One of the biggest figures in sports has weighed in on the name, image and likeness movement that is now overtaking college sports.

Earlier this weeks, NBA superstar LeBron James was asked for his thoughts on California’s new law that will allow college student-athletes to profit off their name, image and likeness. Several other states, including his home state of Ohio, are working towards adopting similar legislation.

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James is all in favor of the movement. He used himself as an example.

“For sure I would have been one of those kids if I would have went off to Ohio State or if I went off to any one of these big-time colleges where pretty much that ‘23’ jersey would have gotten sold all over the place, without my name on the back, but everybody would have known the likeness” James said. “My body would have been on the NCAA basketball game, 2004. The Schottenstein Center (Ohio State’s home arena) would have been sold out every single night if I was there.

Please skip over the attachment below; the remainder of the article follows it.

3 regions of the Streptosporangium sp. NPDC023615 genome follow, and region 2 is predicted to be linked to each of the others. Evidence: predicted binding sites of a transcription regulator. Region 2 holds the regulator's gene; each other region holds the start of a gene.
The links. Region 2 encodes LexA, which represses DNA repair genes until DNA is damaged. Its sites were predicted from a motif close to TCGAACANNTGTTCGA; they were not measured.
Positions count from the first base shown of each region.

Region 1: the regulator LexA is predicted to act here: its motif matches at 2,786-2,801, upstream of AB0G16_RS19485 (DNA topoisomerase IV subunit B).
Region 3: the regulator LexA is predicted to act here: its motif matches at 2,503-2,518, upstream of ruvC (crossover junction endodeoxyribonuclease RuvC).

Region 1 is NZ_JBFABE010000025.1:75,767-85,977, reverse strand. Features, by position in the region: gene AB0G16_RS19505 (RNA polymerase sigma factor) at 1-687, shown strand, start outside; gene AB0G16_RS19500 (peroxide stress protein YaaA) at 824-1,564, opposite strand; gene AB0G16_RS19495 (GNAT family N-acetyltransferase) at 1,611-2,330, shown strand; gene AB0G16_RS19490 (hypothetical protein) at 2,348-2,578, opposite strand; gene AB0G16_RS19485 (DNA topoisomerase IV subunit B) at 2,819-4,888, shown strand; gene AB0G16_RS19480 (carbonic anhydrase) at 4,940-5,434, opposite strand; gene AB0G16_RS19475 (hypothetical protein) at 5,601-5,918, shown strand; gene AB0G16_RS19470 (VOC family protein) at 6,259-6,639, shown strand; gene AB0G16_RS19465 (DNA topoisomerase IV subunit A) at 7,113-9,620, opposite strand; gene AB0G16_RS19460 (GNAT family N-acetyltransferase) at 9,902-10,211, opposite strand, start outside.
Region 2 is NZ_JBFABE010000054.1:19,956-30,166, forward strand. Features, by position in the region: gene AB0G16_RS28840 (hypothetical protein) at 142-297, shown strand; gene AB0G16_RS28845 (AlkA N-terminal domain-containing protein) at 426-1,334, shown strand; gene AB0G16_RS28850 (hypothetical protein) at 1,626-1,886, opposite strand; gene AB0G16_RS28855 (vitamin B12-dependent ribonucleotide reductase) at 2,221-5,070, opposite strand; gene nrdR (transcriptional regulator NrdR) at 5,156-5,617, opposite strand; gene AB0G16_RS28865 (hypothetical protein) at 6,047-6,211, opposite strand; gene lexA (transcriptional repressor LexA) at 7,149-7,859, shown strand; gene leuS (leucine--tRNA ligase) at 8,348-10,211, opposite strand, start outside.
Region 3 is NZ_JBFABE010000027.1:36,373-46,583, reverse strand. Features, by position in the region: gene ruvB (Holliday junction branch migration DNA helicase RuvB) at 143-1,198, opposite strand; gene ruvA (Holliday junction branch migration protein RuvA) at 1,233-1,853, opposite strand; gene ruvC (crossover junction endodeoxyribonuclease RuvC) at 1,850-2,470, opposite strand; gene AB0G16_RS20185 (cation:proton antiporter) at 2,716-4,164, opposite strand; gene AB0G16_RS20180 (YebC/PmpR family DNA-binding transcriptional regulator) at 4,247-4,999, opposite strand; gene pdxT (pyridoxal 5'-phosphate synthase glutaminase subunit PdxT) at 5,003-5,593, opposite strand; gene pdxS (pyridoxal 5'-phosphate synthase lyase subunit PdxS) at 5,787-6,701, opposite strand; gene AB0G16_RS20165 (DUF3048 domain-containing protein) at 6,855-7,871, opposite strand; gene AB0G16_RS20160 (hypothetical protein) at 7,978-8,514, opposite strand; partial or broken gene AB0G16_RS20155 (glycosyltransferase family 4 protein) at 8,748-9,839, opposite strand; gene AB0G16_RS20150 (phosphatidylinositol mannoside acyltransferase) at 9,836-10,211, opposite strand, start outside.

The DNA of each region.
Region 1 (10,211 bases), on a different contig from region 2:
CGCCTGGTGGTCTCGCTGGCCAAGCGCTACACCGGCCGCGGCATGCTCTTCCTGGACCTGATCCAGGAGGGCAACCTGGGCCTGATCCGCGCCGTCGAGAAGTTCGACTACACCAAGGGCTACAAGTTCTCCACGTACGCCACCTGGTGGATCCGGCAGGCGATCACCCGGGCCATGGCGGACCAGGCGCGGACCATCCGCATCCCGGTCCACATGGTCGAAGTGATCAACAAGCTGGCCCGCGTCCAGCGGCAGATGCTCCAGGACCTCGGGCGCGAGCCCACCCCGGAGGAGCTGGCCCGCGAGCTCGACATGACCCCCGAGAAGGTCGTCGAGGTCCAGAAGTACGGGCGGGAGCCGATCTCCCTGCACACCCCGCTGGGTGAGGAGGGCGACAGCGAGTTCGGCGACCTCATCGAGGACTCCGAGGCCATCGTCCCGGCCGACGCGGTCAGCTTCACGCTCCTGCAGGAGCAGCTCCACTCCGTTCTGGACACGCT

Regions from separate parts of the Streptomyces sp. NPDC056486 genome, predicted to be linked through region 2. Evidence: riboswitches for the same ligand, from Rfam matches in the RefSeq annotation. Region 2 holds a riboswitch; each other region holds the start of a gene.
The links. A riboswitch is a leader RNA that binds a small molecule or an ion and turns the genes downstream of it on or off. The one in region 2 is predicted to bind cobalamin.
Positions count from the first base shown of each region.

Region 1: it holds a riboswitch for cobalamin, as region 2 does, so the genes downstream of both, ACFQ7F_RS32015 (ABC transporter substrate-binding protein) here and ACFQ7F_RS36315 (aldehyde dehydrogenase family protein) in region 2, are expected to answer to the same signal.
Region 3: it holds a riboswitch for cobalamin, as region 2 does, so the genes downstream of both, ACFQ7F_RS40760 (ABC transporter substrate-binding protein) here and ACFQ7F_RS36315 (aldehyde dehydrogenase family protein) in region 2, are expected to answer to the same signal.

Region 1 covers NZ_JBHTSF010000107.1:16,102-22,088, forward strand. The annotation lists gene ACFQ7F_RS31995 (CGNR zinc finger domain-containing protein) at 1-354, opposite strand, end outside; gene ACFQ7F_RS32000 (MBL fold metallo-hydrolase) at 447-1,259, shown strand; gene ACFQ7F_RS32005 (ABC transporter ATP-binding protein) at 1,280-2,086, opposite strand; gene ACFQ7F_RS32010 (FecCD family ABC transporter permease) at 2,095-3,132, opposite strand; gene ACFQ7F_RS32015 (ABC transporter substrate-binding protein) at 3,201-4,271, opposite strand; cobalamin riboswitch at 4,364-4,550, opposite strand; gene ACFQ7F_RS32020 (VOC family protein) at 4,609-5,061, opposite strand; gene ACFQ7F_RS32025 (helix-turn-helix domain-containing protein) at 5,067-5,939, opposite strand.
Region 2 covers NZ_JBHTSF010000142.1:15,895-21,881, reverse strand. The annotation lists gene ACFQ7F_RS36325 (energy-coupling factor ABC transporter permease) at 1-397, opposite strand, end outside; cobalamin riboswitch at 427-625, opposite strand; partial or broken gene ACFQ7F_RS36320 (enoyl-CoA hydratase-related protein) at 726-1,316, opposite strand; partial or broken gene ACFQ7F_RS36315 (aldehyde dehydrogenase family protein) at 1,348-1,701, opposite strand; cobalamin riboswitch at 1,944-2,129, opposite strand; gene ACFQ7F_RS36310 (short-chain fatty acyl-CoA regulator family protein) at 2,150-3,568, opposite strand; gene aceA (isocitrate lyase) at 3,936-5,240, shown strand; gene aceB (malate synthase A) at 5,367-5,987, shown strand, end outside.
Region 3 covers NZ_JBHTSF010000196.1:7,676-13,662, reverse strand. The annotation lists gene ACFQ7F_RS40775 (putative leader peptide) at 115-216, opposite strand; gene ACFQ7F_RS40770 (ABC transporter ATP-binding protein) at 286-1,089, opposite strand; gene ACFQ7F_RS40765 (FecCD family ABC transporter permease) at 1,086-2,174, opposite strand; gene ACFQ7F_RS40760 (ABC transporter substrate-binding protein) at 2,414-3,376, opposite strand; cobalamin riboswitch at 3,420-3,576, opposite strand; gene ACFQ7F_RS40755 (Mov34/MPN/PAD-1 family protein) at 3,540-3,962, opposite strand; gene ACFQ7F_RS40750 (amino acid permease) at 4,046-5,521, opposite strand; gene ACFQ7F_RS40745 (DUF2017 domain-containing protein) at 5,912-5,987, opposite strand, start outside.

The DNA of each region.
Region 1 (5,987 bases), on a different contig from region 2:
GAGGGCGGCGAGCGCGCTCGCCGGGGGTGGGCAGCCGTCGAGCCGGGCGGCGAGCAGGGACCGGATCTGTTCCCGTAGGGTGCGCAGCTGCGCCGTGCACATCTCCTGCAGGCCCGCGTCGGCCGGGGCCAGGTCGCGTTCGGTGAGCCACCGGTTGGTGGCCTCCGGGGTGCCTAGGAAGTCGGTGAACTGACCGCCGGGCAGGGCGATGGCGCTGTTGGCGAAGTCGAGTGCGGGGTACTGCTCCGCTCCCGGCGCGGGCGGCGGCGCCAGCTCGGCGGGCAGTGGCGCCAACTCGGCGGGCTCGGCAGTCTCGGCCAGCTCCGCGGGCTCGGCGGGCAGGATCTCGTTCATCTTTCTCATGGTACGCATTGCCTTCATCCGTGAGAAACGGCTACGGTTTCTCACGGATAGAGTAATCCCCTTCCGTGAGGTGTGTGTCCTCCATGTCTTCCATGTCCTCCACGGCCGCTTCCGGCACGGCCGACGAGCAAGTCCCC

“Coming from me and my mom, we didn’t have anything. We wouldn’t have been able to benefit at all from it. And the University would have been able to capitalize on everything that I would have been there for that year or two or whatever. I understand what those kids are going through. I feel for those kids who have been going through it for so long, so that’s why it’s personal to me.”

Love it or hate it, the new legislation has left the NCAA scrambling for a response. While this new law is expected to shatter the amateurism model the NCAA was built on, many are throwing support of allowing student-athletes the opportunity to profit of their name and image.

It’s going to be interesting to see what next steps are ahead.